You can also sell books through – and indeed buy books from – Smashwords itself. Most authors, though, use it primarily as an easy way to get their ebook into lots of different online stores. The one big exception is Amazon: you can’t easily get your book onto Amazon through Smashwords. That’s not too much of a problem, though, because Amazon’s own system (KDP – Kindle Direct Publishing) is straightforward and easy to work with. We’re going to cover that in a moment.

It’s completely free to create an ebook through Smashwords, but Smashwords will take a small commission on each ebook you sell – and the stores you sell through will also take a cut.

Tip: You need to format your manuscript carefully according to theSmashwords Style Guide. If you don’t, it’ll either be rejected, or you’ll find that it comes out looking a bit weird!

#4: Amazon KDP (free), Amazon

Amazon is the biggest ebook retailer there is … and they make it pretty straightforward to add your own ebook to their vast catalogue. You can sign up for KDP using your existing Amazon account (or you can create a new Amazon account).

The KDP dashboard allows you to publish (or update) your ebooks and to see reports on your ebook sales. While it’s free to use Amazon’s KDP to publish your work, Amazon will take a fairly hefty cut of everything you sell – paying you “royalties” out of your book’s cover price. If you price your ebook between $0.99 and $2.98, or above $9.99, you’ll get 35% royalties; if you price between $2.99 and $9.99, you’ll get 70% royalties. (You can’t price an ebook lower than $0.99.)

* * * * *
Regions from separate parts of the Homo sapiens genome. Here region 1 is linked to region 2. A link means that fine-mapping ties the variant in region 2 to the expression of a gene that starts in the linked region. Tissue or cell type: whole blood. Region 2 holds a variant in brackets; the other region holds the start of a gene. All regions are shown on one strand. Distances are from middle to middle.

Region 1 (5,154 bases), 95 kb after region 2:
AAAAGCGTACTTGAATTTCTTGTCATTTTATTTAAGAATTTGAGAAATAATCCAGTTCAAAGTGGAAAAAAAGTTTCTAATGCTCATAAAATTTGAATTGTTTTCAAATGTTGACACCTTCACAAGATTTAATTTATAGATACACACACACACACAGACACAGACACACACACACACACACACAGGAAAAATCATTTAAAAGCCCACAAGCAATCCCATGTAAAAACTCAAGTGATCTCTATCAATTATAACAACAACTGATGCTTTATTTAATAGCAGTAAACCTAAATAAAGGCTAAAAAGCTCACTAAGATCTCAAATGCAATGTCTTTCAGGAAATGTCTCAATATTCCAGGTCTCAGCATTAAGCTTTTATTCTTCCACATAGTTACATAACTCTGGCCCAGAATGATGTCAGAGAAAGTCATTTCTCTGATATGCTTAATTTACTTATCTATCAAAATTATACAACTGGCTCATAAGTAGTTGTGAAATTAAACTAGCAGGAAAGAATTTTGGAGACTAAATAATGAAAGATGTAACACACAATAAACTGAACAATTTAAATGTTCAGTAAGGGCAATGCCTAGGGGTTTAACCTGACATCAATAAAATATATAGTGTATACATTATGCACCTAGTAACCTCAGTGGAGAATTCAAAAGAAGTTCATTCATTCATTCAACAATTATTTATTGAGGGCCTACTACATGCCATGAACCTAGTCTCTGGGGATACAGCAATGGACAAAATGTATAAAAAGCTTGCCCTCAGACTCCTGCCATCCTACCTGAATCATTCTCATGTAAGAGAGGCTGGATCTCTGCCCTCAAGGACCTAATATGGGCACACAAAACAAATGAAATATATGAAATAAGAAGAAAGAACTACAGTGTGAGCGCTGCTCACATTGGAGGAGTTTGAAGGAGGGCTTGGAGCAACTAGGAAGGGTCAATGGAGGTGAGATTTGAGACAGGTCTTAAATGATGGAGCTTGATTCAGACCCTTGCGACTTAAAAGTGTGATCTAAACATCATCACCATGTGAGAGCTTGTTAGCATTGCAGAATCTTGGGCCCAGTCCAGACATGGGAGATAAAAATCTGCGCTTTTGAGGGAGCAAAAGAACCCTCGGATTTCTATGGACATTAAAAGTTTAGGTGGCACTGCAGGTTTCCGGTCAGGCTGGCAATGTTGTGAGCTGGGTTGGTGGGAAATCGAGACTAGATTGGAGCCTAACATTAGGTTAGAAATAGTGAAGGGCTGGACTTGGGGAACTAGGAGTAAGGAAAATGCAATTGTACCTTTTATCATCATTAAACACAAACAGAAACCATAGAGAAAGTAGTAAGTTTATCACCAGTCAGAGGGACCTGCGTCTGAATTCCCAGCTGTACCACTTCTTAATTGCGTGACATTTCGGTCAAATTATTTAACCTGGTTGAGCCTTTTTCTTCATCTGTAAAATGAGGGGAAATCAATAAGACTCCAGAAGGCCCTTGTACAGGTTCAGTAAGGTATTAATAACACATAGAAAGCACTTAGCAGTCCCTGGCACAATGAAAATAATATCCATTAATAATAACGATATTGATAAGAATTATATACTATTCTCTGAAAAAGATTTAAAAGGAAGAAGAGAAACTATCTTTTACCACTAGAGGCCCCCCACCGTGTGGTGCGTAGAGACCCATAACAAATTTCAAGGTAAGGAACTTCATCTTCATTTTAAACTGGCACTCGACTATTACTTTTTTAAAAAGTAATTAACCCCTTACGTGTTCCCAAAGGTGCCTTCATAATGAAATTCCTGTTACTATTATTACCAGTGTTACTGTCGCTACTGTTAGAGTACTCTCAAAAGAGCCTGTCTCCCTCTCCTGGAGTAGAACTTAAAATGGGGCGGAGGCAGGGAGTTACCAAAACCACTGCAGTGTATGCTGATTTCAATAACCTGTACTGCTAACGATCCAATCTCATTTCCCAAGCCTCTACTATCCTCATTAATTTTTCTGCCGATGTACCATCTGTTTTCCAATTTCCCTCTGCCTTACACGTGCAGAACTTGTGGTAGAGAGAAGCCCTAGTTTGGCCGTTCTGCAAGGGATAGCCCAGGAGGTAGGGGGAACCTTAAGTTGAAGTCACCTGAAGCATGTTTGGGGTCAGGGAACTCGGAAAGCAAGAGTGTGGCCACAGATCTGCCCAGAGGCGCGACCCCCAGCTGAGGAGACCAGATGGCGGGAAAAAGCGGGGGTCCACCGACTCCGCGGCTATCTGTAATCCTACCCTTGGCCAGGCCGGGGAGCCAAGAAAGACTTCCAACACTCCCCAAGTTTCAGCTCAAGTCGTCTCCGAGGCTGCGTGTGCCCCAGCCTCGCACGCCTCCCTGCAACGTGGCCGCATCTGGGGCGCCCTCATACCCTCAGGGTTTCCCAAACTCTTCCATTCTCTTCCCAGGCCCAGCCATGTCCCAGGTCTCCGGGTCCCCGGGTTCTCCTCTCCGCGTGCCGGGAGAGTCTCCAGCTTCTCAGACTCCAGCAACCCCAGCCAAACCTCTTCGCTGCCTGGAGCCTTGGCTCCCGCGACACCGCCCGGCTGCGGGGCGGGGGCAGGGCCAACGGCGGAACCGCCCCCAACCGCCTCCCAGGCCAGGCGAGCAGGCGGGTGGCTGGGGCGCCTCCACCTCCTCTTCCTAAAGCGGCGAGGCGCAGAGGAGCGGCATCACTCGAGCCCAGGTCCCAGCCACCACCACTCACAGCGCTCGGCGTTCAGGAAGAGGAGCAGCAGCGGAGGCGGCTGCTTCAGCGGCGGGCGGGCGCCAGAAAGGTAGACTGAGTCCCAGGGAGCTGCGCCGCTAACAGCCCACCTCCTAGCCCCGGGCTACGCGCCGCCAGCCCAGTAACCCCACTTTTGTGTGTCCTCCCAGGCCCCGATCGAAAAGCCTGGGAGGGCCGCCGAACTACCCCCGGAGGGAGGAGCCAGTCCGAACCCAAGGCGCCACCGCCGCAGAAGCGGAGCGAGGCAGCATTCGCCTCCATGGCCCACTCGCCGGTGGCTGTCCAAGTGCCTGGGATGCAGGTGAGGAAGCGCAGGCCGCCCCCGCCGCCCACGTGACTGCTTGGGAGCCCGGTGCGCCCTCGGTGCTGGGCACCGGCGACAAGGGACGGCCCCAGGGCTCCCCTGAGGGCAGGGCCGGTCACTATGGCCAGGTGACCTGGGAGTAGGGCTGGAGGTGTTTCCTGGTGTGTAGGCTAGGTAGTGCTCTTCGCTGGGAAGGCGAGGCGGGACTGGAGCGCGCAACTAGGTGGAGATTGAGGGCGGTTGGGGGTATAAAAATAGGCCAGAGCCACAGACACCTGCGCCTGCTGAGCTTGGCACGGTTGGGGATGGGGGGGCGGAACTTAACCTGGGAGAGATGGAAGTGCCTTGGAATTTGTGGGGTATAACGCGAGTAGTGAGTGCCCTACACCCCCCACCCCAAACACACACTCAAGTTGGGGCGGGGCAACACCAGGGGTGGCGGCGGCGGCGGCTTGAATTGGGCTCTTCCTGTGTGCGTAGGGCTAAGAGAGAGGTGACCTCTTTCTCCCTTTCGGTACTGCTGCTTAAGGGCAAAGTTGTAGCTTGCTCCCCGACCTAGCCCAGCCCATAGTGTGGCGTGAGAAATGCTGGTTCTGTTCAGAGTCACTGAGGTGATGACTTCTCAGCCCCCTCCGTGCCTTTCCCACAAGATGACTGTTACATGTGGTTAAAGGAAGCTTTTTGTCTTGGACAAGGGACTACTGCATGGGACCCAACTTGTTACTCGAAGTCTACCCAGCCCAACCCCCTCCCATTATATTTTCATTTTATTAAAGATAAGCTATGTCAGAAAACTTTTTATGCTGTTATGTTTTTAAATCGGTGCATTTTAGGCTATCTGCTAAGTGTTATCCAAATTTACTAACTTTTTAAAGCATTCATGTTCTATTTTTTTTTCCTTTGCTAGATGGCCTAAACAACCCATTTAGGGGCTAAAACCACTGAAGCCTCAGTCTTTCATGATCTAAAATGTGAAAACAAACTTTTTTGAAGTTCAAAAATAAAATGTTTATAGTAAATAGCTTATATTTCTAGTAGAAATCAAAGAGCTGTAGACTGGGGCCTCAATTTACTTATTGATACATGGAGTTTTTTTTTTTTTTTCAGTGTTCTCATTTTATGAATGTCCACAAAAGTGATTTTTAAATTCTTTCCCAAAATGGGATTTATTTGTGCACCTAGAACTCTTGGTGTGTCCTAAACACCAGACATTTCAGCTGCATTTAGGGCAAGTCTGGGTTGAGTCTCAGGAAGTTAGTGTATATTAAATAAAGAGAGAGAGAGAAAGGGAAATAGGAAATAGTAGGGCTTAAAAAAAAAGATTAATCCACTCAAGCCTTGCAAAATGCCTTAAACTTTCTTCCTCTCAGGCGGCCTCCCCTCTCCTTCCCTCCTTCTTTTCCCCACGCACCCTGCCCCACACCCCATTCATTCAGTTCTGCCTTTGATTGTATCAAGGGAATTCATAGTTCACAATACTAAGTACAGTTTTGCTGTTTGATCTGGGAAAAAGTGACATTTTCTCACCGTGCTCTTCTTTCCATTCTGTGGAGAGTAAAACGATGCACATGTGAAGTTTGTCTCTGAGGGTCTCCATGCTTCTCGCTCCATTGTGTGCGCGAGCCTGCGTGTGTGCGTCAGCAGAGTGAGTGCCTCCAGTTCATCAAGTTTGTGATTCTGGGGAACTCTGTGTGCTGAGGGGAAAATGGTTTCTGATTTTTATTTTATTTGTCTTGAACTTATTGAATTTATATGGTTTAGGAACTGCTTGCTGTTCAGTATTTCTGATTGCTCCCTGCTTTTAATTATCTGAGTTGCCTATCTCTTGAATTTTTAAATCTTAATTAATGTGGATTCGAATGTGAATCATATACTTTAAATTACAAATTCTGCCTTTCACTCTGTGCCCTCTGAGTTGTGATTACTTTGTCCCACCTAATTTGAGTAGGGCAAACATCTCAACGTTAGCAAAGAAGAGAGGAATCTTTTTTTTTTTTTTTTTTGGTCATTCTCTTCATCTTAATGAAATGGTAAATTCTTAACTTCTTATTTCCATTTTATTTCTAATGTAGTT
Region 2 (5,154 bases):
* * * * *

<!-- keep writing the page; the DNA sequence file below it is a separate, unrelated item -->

Tip: Before Amazon can pay you, you’ll need to enter your tax information. You don’t need to have this to hand to start selling your ebook(s), though.

#5: CreateSpace (free), Amazon

While it’s possible to publish a paperback version of your ebook through KDP, CreateSpace is a more established option. (KDP’s paperback publishing is becoming better all the time, though, and you might want to check out this article by Dave Chesson for a side-by-side comparison of KDP Paperback and Createspace.)

As with KDP, you can use your existing Amazon details for CreateSpace. You don’t need to pay anything upfront to publish a book through CreateSpace – but you’ll find that the printing costs eat up a fair percentage of the cover price. The paperback version of my novel Lycopolis, for instance, is priced at $12.99 in the US; I get a royalty of $3.32 on each copy sold.

Tip: Although CreateSpace offers a “cover creator” so you can design your own ebook cover, it’s not the greatest tool to work with. If you just want to publish a print version for your personal use, or perhaps to give to a few friends, it’ll do – but I’d avoid using it for a professional-looking book.

Tools for Marketing Your Book

Once your book is up for sale, the hard work really begins! Marketing a book, whether fiction or non-fiction, is a huge task … but these online tools can give you a helping hand.

#6: A-FWD (“Link Globalizer for Amazon Affiliates And Authors”), Woboq